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December 6, 2008

Malaysia’s Proton in tie-up with Mitsubishi to build new car
Malaysian national carmaker Proton has formed an alliance with Japan's Mitsubishi Motors Corp to jointly build a new car as part of efforts to modernize its vehicle lineup and improve component quality, reported the Associated Press.

Mitsubishi will provide technical and engineering services under a product collaboration agreement, Proton said Friday in a statement.

The Malaysian carmaker has also been given a non-exclusive license to modify a Mitsubishi vehicle for sale under the Proton trademark. The alliance doesn't include any equity shareholding, officials said.

"The understanding encompasses initiatives to be taken by both companies to improve both build and component quality for Proton vehicles," a Proton statement said.

Proton didn't give further details and company officials couldn't be immediately reached for comment.

The Star newspaper said the two companies plan to build a small hatchback car that will be introduced after 2010. Under the pact, Proton's new seven-seat multipurpose vehicle to be launched in March will also be marketed under the Mitsubishi brand in certain markets, the report said.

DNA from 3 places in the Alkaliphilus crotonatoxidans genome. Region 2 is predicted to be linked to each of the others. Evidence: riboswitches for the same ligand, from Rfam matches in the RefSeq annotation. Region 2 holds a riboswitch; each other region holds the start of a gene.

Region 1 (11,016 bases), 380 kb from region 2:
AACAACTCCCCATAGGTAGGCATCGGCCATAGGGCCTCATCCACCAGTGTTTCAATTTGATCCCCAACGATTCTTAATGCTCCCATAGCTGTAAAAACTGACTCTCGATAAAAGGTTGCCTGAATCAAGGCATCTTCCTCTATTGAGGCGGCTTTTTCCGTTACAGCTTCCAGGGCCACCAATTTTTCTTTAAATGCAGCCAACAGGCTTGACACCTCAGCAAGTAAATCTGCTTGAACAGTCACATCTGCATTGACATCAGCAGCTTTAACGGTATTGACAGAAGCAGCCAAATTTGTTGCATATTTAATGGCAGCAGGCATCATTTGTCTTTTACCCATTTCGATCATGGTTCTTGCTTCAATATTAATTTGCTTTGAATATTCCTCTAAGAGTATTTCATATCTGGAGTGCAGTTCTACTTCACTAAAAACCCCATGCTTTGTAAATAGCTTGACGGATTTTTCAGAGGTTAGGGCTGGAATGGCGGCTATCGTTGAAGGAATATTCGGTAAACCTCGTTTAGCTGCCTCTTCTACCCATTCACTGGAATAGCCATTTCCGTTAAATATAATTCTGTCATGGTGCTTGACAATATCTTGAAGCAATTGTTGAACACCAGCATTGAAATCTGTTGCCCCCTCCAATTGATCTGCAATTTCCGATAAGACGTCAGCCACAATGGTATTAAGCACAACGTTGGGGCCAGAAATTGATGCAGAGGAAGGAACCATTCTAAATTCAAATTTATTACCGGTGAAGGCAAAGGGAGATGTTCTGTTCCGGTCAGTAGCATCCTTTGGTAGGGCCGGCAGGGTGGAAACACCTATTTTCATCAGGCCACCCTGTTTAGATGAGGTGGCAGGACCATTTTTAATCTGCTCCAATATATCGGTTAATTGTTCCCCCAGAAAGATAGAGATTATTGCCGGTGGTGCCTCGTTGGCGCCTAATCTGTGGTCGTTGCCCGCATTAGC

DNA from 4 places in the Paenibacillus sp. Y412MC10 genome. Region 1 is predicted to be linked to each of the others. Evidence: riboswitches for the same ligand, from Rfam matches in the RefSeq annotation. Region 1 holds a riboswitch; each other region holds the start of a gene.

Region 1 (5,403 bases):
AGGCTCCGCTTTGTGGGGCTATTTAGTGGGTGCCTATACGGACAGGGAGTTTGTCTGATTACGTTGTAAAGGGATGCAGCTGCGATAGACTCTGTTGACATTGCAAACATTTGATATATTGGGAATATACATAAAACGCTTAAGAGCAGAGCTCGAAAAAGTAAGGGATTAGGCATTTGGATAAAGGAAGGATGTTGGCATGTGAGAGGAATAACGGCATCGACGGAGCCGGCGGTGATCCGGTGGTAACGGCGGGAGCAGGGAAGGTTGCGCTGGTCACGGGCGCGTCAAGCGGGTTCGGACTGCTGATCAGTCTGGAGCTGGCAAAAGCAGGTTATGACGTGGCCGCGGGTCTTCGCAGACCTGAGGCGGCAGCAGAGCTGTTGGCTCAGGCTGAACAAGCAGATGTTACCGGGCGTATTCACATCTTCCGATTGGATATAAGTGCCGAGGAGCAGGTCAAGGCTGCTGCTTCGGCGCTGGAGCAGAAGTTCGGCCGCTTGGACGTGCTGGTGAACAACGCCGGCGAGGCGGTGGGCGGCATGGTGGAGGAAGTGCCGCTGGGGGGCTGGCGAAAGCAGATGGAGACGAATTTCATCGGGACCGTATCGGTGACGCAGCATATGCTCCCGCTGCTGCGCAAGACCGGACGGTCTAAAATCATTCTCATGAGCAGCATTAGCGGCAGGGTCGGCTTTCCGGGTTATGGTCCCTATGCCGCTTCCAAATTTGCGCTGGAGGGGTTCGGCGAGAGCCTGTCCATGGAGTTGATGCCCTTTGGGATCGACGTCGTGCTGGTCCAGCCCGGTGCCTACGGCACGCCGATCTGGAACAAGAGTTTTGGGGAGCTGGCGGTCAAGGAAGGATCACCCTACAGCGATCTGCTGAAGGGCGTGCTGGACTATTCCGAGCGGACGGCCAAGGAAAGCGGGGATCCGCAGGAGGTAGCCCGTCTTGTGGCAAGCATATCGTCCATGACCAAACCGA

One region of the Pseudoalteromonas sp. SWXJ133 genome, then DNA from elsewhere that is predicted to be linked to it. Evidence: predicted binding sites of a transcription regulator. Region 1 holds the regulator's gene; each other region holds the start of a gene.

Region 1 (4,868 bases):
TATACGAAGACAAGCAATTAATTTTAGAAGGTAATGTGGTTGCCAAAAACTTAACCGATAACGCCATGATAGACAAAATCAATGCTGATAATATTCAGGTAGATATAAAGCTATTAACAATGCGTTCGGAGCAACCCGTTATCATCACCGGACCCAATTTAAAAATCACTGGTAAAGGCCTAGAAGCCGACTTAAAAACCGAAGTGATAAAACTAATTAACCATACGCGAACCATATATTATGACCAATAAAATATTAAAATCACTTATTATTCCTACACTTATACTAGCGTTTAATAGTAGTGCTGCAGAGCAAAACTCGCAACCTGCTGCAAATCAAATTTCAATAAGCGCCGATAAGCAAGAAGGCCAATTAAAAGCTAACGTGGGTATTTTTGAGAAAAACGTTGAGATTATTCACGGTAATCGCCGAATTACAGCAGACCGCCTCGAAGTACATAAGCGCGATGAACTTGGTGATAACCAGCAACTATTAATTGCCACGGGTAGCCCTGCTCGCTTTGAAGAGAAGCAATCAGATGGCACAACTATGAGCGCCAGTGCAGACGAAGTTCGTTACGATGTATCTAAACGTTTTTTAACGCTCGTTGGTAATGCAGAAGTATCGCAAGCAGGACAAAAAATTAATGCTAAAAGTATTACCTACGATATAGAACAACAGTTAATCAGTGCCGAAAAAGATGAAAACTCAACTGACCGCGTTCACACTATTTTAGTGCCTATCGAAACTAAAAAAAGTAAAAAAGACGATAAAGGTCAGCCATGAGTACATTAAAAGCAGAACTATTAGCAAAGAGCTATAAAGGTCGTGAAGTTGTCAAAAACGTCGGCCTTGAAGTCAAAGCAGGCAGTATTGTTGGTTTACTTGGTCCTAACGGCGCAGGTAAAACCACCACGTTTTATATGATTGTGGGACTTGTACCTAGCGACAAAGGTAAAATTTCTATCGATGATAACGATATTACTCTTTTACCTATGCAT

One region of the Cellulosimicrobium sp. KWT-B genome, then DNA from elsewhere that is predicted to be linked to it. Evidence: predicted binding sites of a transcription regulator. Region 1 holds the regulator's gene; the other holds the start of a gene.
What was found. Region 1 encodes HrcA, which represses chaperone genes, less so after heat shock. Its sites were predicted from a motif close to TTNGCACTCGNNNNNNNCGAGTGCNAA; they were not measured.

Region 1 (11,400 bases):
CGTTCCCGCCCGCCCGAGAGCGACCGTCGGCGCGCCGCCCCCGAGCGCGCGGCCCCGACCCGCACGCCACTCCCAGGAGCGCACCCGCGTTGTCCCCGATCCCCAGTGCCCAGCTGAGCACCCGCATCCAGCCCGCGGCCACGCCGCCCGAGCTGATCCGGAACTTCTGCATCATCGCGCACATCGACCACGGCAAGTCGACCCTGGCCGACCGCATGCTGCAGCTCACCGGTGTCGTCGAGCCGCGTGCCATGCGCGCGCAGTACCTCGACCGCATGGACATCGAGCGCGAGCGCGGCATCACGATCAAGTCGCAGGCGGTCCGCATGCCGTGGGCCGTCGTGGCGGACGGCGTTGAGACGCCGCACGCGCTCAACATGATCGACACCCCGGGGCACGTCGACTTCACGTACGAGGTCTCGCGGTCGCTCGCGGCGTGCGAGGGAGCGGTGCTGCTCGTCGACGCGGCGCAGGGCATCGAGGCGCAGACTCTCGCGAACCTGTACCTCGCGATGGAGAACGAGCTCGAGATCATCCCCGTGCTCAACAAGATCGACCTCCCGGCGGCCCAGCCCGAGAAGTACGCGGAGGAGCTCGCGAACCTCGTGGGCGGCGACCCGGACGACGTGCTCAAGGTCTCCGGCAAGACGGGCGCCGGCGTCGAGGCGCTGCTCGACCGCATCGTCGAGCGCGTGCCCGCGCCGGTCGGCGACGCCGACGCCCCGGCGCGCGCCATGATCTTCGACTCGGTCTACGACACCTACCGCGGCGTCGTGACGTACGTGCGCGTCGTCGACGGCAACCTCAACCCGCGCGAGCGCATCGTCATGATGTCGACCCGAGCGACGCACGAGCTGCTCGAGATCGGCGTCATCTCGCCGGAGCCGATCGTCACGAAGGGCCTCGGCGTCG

Both companies would explore possibilities on export and contract assembly for their vehicles, it said.

Mitsubishi helped set up Proton over two decades ago, but sold its stake in 2004 because of its own financial problems. The Japanese carmaker still supplies automobile components, including engines and transmission, to Proton.

Pressured by dwindling sales and growing competition as Malaysia liberalizes its auto market, state-owned Proton has been on the hunt for a new foreign partner to boost its fortunes after Mitsubishi left.

But its insistence on maintaining control has made it difficult for Proton to seal any meaningful partnership. It ended alliance talks with Germany's Volkswagen AG and General Motors Corp. last year, partly due to government's refusal to let foreigners take control of Proton, seen as a national icon.

Proton has improved its domestic market share to 33 percent so far this year, from 24 percent last year, after introducing several cheap models but its exports remained weak. The carmaker is pinning hope on the new multipurpose vehicle to prop up sales next year.

Proton has traditionally made only five-seat passenger cars.

With an increasingly competitive market, some analysts have warned it will be tough for Proton to penetrate global markets or gain new technology without a strong foreign partner.

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